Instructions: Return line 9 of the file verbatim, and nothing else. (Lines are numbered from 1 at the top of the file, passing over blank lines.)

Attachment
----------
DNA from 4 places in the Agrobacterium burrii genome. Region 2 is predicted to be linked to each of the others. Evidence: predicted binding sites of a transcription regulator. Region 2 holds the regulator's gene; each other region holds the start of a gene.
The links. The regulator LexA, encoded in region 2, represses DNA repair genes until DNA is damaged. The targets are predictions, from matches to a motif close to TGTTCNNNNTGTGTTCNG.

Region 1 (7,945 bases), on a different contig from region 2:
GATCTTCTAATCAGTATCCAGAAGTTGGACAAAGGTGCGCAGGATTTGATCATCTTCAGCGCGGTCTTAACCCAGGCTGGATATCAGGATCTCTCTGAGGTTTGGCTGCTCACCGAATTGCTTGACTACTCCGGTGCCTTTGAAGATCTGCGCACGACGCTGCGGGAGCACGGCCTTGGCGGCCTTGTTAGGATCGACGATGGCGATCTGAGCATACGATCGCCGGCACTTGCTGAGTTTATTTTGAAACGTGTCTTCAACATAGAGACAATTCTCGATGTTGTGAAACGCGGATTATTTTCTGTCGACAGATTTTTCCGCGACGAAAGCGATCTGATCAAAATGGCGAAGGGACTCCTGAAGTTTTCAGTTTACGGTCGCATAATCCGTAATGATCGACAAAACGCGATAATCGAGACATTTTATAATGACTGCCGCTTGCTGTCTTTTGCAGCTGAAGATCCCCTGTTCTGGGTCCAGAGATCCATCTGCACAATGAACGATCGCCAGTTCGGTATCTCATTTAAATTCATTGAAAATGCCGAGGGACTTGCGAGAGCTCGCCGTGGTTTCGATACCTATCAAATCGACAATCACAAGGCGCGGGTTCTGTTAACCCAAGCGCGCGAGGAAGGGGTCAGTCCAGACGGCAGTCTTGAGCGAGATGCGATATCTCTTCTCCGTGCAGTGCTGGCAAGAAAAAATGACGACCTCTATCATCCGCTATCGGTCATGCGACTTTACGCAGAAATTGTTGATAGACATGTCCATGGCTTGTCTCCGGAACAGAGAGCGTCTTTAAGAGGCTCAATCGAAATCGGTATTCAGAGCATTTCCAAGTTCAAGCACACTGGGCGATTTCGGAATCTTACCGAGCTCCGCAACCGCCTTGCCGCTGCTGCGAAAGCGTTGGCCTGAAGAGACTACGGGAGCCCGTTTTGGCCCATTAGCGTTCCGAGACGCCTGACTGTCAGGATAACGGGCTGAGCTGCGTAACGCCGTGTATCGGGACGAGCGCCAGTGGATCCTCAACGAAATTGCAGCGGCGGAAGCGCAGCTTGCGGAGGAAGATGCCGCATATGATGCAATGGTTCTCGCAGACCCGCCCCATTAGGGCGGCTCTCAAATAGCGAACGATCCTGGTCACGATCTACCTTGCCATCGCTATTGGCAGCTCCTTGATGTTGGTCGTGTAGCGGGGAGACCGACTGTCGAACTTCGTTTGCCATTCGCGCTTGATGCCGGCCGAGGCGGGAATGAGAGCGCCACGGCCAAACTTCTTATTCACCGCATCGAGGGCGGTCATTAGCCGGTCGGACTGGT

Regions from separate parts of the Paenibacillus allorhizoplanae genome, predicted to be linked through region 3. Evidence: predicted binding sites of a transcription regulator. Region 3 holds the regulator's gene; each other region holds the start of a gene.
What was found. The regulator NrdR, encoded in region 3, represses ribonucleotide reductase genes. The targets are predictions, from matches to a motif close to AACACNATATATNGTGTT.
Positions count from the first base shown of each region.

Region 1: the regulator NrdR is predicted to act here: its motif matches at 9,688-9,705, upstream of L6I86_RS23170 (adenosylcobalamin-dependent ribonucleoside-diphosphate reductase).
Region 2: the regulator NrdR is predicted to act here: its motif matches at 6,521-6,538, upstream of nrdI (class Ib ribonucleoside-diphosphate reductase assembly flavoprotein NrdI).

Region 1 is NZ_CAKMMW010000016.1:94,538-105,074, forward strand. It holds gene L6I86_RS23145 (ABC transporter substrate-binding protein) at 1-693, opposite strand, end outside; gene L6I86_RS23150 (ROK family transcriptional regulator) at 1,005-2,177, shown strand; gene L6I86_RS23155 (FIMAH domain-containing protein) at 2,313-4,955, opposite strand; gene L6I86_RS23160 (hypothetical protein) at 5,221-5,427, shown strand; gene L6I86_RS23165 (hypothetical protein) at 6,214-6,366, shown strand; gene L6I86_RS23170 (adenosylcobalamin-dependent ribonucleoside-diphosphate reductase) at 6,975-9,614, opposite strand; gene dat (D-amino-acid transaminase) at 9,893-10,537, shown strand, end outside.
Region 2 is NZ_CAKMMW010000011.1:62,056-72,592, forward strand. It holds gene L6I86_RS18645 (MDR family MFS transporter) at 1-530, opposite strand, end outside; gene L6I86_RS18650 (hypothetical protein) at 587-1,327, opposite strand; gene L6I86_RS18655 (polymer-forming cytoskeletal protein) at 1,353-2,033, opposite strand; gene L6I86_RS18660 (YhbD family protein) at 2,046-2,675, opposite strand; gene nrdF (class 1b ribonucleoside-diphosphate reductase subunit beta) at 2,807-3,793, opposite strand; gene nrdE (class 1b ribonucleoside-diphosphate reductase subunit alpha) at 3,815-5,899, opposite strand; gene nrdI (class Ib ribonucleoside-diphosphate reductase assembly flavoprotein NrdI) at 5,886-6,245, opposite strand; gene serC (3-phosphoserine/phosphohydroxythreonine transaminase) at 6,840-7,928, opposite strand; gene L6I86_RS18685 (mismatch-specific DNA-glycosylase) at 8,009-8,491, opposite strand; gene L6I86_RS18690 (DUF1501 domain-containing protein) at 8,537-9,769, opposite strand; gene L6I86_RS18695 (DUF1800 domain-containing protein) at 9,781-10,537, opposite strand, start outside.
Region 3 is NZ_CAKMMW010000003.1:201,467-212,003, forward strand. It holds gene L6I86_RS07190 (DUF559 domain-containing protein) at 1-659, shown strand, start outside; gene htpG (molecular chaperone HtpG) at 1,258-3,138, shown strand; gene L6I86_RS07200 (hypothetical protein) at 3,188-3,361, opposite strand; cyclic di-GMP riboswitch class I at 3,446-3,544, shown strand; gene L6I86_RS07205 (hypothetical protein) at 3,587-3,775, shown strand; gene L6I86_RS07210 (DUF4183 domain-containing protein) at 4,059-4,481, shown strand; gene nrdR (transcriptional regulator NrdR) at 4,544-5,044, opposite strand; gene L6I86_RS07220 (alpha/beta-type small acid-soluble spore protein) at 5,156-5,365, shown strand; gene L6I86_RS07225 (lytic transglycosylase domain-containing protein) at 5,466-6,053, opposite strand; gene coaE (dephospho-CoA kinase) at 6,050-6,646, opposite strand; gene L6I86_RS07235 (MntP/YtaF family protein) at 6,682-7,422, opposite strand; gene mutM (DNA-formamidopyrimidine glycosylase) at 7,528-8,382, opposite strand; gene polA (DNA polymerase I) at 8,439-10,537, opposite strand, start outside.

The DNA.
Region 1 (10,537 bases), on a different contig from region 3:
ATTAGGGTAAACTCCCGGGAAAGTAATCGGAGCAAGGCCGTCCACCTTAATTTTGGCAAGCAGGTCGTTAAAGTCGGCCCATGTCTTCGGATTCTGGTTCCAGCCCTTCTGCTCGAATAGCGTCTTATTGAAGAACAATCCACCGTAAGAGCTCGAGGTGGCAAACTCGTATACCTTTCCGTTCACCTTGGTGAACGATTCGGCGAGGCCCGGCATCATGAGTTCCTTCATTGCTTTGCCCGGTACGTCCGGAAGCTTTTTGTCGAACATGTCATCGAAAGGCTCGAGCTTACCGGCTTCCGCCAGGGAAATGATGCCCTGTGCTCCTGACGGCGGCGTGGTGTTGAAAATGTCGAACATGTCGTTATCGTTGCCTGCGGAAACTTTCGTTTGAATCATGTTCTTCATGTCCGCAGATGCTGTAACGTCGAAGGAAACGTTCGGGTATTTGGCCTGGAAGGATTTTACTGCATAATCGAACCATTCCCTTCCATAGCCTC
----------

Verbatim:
Region 2: the regulator NrdR is predicted to act here: its motif matches at 6,521-6,538, upstream of nrdI (class Ib ribonucleoside-diphosphate reductase assembly flavoprotein NrdI).